bait

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See also: bàit

English[edit]

Pronunciation[edit]

Etymology 1[edit]

From Middle English bait, beite, from Old Norse beita (food, bait), from Proto-Germanic *baitō (that which is bitten, bait), from Proto-Indo-European *bʰeyd- (to cleave, split, separate). Cognate with German Beize (mordant, corrosive fluid; marinade; hunting), Old English bāt (that which can be bitten, food, bait). Related to bite.

Noun[edit]

bait (plural baits)

  1. Any substance, especially food, used in catching fish, or other animals, by alluring them to a hook, snare, trap, or net.
  2. Food containing poison or a harmful additive to kill animals that are pests.
  3. Anything which allures; a lure; enticement; temptation.
    (Can we find and add a quotation of Fairfax to this entry?)
  4. A portion of food or drink, as a refreshment taken on a journey; also, a stop for rest and refreshment.
  5. A light or hasty luncheon.
Usage notes[edit]

Used in Geordie dialect of English to denote your lunch at work as opposed to other meals. Also used in East Anglian dialect of English to denote a small meal taken mid-morning while farming, and in the North of England to denote a snack taken by miners to eat while working.

Translations[edit]
Derived terms[edit]
References[edit]
  • Newcastle 1970s, Scott Dobson and Dick Irwin, [1]
  • The New Geordie Dictionary, Frank Graham, 1987, ISBN 0946928118
  • Northumberland Words, English Dialect Society, R. Oliver Heslop, 1893–4[2]
  • Todd's Geordie Words and Phrases, George Todd, Newcastle, 1977[3]
  • A Dictionary of North East Dialect, Bill Griffiths, 2005, Northumbria University Press, ISBN 1904794165

Verb[edit]

bait (third-person singular simple present baits, present participle baiting, simple past and past participle baited)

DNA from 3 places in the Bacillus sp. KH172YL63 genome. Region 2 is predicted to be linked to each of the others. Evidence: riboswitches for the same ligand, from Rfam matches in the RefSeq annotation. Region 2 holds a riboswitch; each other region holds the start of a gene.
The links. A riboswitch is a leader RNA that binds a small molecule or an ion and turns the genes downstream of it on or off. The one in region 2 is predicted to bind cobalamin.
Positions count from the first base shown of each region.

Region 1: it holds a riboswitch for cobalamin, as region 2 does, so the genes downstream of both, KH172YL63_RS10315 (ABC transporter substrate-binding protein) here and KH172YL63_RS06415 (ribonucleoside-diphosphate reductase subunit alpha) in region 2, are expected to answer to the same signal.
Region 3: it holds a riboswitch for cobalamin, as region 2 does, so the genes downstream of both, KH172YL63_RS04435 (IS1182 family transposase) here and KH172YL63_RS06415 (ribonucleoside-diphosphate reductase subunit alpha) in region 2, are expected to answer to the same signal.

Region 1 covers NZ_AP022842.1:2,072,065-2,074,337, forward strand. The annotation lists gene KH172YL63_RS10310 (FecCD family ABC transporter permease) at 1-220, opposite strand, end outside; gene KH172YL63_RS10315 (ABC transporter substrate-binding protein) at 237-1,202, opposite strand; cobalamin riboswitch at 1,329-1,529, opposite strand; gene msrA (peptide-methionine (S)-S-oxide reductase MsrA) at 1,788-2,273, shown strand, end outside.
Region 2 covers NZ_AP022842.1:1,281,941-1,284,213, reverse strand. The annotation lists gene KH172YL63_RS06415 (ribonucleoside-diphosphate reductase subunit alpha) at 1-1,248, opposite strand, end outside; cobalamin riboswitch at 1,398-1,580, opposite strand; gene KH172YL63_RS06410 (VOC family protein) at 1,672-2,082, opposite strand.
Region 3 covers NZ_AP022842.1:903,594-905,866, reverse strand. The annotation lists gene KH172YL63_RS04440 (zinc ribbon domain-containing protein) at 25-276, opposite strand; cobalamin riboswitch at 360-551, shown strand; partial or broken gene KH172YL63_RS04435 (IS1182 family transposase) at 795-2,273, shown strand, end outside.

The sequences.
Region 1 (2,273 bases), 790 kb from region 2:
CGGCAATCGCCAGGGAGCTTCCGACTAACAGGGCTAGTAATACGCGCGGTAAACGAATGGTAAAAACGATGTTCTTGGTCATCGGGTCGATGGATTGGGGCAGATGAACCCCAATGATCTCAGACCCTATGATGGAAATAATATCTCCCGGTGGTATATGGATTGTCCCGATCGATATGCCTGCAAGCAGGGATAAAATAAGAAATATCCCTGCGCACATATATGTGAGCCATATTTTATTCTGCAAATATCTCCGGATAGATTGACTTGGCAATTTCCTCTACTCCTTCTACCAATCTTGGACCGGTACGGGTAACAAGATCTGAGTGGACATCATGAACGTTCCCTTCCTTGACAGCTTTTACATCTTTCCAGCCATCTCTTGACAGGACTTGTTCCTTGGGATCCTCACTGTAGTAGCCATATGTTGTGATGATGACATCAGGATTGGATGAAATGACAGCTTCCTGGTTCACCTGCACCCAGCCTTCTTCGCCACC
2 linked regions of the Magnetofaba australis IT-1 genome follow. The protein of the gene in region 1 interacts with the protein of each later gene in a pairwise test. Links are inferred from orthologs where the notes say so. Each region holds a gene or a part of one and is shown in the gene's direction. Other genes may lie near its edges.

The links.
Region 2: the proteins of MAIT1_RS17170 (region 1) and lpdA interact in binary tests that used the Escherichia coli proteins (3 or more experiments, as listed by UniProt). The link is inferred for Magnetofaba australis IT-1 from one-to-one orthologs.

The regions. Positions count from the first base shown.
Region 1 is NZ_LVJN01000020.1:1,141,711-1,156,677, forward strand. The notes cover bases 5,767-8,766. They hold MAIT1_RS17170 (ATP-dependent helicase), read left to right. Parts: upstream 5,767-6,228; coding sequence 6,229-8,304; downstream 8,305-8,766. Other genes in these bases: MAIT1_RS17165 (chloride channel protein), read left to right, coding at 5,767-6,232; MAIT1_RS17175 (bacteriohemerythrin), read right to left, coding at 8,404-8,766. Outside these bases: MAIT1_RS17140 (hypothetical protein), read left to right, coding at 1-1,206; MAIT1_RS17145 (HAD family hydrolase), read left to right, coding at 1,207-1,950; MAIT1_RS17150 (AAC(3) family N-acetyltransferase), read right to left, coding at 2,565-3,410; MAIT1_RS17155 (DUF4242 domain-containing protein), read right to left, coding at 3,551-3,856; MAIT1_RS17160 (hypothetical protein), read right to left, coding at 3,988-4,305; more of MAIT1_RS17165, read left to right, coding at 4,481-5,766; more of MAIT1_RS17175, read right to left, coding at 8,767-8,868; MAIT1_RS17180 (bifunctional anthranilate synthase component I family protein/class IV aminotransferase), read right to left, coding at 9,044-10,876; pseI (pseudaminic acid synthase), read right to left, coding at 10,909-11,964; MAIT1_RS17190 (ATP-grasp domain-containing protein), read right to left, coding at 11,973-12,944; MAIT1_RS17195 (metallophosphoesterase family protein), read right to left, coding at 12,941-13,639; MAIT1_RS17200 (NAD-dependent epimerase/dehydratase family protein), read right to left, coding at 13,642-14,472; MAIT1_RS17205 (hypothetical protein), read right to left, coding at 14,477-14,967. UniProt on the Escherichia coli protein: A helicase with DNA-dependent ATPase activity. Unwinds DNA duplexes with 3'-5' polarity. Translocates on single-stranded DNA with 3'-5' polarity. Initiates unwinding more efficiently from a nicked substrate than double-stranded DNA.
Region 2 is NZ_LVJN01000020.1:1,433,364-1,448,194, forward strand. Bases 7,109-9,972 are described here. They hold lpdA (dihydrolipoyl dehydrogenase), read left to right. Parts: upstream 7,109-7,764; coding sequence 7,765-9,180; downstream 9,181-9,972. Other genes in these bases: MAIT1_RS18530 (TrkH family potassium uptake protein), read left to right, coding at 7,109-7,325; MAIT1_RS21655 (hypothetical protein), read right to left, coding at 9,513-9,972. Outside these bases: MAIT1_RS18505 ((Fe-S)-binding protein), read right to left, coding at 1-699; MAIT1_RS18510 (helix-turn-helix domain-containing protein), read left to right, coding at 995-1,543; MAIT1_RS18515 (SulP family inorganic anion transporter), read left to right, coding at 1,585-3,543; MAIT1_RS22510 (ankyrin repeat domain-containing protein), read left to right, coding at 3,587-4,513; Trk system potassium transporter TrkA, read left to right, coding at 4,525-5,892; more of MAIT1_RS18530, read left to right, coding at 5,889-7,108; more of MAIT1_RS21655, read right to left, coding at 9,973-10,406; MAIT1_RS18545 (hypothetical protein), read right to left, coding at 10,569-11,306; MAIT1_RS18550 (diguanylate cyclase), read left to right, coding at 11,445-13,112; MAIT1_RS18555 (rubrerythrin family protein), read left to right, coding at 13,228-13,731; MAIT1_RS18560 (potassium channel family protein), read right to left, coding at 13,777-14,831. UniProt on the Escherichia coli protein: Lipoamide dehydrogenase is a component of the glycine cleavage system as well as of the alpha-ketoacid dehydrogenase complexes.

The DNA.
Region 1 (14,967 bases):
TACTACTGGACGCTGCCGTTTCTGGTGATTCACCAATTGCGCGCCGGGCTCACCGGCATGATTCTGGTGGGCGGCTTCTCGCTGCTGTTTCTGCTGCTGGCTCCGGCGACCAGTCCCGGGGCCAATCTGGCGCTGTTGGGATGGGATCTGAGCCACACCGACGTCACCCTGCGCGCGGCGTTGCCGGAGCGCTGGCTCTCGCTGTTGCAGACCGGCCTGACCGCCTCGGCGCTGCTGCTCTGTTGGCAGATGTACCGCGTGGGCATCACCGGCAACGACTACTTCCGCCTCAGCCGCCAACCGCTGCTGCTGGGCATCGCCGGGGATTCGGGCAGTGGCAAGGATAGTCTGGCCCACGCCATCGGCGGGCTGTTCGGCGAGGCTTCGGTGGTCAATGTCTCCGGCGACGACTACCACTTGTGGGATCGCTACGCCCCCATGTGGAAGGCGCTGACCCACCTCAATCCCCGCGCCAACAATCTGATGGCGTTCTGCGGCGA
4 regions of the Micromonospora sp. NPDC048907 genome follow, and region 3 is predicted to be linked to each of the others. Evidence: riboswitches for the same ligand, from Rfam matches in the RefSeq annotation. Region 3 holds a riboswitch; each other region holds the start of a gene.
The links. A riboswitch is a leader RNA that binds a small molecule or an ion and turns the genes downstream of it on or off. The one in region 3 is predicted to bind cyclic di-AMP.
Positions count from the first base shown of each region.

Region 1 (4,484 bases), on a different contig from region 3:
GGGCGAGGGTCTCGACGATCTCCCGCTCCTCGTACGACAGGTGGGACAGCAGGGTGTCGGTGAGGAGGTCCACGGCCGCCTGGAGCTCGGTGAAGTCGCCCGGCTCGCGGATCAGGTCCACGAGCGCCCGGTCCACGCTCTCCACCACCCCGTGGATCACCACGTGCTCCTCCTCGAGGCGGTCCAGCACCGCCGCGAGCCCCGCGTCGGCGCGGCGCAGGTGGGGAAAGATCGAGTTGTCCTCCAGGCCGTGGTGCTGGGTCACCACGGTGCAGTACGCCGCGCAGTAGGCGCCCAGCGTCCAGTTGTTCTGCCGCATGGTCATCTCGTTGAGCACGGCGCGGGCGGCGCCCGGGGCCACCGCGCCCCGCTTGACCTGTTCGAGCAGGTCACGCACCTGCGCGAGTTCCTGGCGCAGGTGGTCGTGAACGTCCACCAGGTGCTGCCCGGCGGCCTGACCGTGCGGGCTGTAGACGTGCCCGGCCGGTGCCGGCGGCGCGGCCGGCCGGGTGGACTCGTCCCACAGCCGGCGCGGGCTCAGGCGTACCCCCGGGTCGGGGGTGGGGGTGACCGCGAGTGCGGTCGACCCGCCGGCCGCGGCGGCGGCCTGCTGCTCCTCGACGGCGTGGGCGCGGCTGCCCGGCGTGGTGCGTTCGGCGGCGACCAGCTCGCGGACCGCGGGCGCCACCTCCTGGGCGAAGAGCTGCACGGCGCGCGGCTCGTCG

1. (transitive) To attract with bait; to entice.
  2. (transitive) To affix bait to a trap or a fishing hook or fishing line.
    • Washington Irving
      a crooked pin [] bailed with a vile earthworm
Usage notes[edit]
  • This verb is sometimes confused in writing with the rare verb bate, which is pronounced identically; in particular, the expression with bated breath is frequently misspelled *with baited breath by writers unfamiliar with the verb bate.

Etymology 2[edit]

From Middle English baiten, beiten, from Old Norse beita (to bait, cause to bite, feed, hunt), from Proto-Germanic *baitijaną (to cause to bite, bridle), from Proto-Indo-European *bʰeyd- (to cleave, split, separate). Cognate with Icelandic beita (to bait), Swedish beta (to bait, pasture, graze), German beizen (to cause to bite, bait), Old English bǣtan (to bait, hunt, bridle, bit).

Verb[edit]

bait (third-person singular simple present baits, present participle baiting, simple past and past participle baited)

  1. (transitive) To set dogs on (an animal etc.) to bite or worry; to attack with dogs, especially for sport.
    to bait a bear with dogs;  to bait a bull
  2. (transitive) To intentionally annoy, torment, or threaten by constant rebukes or threats; to harass.
  3. (transitive, now rare) To feed and water (a horse or other animal), especially during a journey.
    • 1485, Sir Thomas Malory, Le Morte d'Arthur, Bk.V, Ch.ix:
      And than they com into a lowe medow that was full of swete floures, and there thes noble knyghtes bayted her horses.
  4. (intransitive) Of a horse or other animal: to take food, especially during a journey.
    • 1603, John Florio, translating Michel de Montaigne, Essays, II.22:
      King Cyrus, that he might more speedily receave news from al parts of his Empire (which was of exceeding great length), would needs have it tried how far a horse could in a day goe outright without baiting, at which distance he caused stations to be set up, and men to have fresh horses ready for al such as came to him.
  5. To stop to take a portion of food and drink for refreshment during a journey.
    • Milton
      Evil news rides post, while good news baits.
    • Evelyn
      My lord's coach conveyed me to Bury, and thence baiting at Newmarket.
Translations[edit]
See also[edit]

Etymology 3[edit]

French battre de l'aile or des ailes, to flap or flutter.

Verb[edit]

bait (third-person singular simple present baits, present participle baiting, simple past and past participle baited)

  1. (obsolete, intransitive) To flap the wings; to flutter as if to fly; or to hover, as a hawk when she stoops to her prey.
    • Shakespeare
      Kites that bait and beat.

Anagrams[edit]


Malay[edit]

Etymology[edit]

From Arabic بَيْتٌ (beyt), from Proto-Semitic *bayt-.

Alternative forms[edit]

Pronunciation[edit]

Noun[edit]

bait (Jawi spelling بيت)

  1. house (abode)
  2. home (house or structure in which someone lives)

Welsh[edit]

Alternative forms[edit]

Verb[edit]

bait

  1. (literary) second-person singular imperfect subjunctive of bod

Synonyms[edit]

Mutation[edit]

Welsh mutation
radical soft nasal aspirate
bait fait mait unchanged